While medical immigration exams can be an intimidating step in the process of becoming a qualified citizen of the United States, our physicians and medical staff at Sunshine State Medical aim to make you feel welcomed and comfortable the moment you walk through our doors! Our expert physicians will provide thorough and trustworthy medical immigration exams to any individual seeking residence in the United States, with the hope that you can become a fellow citizen. We serve patients from Orlando FL, Kissimmee FL, Oviedo FL, Lake Nona FL, Casselberry FL, Deltona FL, Winterpark FL, and Boggy Creek FL.
Why do you need a medical exam for immigration?
The ultimate purpose of a medical exam for refugees and immigration is to ensure that the individual who is applying for citizenship does not pose a risk to their community’s health and safety. As such, medical exams for immigration examine and screen for infectious diseases of public health significance, required vaccines, any mental illnesses with a history of violent or harmful behavior, and substance abuse, among other things. In this way, medical exams for immigration are a necessary step to take when seeking permanent citizenship in the United States.
What documents do I need to bring to my exam?
There are several documents that you should bring to the exam to ensure the process goes as smoothly as possible. The following is a complete list of what you should bring to your medical immigration exam:
- Health insurance card, if you are covered by a medical insurance organization
- I-693 form with part 1 filled out, but leave part 2 unsigned unless directed to sign by your doctor
- List of medications you are taking, as well as the condition(s) you are taking them for
- Medical history records, such as any hospitalizations for psychiatric or mental illness, substance abuse, including the diagnosis, treatment length, and prognosis
- Payment for the medical immigration exam fee
- Vaccination records
- Valid passport or another government-issued photo identification document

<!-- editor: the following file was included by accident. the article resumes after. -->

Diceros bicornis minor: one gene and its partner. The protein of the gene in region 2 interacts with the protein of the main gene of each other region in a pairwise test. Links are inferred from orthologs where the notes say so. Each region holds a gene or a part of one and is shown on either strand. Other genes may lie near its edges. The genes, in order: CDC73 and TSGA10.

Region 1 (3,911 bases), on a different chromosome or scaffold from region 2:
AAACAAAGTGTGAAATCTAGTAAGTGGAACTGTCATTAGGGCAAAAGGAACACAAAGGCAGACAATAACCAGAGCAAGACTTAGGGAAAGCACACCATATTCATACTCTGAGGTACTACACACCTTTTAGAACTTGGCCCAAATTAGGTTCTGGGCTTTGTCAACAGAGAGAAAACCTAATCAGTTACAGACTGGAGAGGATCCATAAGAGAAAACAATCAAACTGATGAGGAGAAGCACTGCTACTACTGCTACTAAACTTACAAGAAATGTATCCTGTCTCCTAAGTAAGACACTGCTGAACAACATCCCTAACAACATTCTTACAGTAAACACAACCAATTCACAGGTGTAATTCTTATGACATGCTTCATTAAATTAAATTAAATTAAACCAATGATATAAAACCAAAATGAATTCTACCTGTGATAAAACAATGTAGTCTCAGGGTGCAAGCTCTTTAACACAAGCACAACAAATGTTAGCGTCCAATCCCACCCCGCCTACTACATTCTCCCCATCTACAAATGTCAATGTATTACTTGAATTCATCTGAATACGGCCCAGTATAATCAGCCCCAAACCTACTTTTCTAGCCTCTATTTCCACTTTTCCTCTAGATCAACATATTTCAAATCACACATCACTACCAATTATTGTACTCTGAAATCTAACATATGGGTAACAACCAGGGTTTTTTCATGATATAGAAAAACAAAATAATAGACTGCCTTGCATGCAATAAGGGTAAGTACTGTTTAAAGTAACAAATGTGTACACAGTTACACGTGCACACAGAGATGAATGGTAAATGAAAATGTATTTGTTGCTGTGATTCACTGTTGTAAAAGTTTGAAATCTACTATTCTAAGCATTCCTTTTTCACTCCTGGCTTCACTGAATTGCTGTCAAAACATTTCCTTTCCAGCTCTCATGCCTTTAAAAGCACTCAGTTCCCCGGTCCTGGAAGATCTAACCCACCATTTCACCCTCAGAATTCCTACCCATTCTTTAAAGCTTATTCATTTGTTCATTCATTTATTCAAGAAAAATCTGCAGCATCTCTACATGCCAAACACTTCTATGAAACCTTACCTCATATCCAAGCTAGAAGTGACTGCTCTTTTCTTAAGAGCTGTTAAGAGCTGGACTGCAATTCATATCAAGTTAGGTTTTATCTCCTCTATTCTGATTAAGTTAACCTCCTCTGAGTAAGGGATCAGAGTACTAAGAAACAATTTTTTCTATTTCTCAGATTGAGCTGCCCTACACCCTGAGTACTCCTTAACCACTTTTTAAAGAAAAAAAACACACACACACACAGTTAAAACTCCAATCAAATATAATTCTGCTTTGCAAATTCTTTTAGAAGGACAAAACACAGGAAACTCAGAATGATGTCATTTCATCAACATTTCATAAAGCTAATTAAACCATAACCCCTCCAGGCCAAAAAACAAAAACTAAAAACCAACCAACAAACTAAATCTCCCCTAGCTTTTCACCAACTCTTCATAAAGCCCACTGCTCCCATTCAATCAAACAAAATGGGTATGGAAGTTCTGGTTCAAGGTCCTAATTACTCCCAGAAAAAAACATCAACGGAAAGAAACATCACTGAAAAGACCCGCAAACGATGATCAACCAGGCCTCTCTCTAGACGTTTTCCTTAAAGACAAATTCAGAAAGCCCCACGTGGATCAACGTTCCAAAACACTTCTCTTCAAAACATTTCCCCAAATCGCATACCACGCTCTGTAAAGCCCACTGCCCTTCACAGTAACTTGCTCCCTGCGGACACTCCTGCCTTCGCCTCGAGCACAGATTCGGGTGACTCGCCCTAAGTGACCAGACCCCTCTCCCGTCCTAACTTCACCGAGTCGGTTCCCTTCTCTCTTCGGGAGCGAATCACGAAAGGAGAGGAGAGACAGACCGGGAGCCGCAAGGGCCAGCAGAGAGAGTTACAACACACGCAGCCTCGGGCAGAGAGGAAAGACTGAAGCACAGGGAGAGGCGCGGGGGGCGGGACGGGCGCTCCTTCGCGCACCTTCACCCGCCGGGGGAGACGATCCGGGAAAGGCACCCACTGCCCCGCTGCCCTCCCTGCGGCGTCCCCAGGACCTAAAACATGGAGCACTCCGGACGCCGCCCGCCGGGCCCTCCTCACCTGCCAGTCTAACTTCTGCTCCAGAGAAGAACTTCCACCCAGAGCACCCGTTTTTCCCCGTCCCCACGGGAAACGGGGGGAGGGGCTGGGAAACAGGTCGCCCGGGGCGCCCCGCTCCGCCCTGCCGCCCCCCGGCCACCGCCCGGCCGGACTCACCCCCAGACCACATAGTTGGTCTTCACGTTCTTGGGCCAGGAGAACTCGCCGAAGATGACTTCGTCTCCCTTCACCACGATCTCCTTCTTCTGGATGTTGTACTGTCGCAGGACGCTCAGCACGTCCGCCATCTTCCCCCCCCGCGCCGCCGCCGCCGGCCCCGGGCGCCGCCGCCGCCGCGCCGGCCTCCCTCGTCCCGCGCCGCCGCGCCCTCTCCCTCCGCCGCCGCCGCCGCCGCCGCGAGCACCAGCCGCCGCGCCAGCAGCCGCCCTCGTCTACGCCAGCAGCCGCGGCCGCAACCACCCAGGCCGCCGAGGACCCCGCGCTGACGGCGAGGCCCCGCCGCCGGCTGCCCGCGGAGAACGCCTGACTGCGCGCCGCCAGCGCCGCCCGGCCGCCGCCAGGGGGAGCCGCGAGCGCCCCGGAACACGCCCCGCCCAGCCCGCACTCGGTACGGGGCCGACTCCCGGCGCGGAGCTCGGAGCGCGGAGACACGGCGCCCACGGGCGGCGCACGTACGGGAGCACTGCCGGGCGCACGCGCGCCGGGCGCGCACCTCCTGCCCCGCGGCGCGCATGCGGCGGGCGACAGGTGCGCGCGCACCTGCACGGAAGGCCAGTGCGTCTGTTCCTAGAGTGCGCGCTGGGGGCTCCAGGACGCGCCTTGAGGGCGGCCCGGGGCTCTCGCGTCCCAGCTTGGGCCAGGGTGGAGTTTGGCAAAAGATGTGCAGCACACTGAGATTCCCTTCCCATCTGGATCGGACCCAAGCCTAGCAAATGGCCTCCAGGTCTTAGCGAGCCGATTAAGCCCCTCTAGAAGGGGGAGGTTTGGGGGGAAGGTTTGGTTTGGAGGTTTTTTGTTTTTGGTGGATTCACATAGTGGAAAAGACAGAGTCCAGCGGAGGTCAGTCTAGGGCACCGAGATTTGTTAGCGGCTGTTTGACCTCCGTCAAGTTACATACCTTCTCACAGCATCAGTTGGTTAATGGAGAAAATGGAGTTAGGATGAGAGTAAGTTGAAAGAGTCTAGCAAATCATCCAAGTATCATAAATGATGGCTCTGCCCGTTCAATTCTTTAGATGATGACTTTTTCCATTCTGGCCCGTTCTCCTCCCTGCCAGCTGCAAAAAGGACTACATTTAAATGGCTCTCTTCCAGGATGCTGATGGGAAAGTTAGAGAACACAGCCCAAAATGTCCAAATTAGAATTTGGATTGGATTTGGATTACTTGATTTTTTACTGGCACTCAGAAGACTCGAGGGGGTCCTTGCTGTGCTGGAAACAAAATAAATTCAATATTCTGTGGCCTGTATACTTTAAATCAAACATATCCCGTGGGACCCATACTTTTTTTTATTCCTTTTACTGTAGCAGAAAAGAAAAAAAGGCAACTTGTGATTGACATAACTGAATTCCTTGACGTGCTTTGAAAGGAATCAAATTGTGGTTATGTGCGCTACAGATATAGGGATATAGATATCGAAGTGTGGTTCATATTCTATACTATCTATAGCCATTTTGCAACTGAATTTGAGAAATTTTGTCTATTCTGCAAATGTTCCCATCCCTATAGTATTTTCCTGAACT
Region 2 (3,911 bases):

The particular vaccines that are required for United States citizenship include the following:
- Diphtheria, tetanus, and pertussis (DTaP)
- Haemophilus influenza type B (Hib)
- Hepatitis A (HepA) and hepatitis B (HepB)
- Inactivated polio vaccine (IPV)
- Meningococcal vaccine, for meningitis
- Mumps, measles, and rubella (MMR)
- Pneumococcal conjugate vaccine (PCV13), for pneumonia
- Varicella (chickenpox)
If you have not received any of the above vaccinations, we can provide them for you at Sunshine State Medical as part of your medical immigration exam.
What does an immigration medical exam consist of?
In order to ensure that you can safely become a permanent citizen of the United States, a medical immigration exam will consist of several main aspects, including a review of your medical history and immunization records, a physical and mental evaluation, drug and alcohol screening, and diagnostic tests for various diseases and illnesses.
Initially, one of our doctors will ask you some questions about your medical history, including any extended stays at a hospital, any time spent in a psychiatric hospital, substance abuse, or any chronic conditions that have significantly impacted your normal functioning.
After the review of your medical history is complete, our doctors will conduct a physical examination. During the physical examination, your doctor will check your blood pressure, heart rate, and breathing while also examining your abdomen, ears, eyes, external genitalia, lymph nodes, nose, skin, and throat. Your doctor may also conduct a mental examination, where your doctor will assess your mood, behavior, judgment, intelligence, and comprehension.
Finally, the immigration medical exam will also consist of a vaccination review, lab work, and blood tests to screen for any communicable illnesses.
How long do immigration exam results take?
If you have passed the physical, your doctor will provide you with a completed I-693 form in a sealed envelope at the end of the exam. However, it can take several months for the United States Citizenship and Immigration Services (USCIS) to legitimize the results.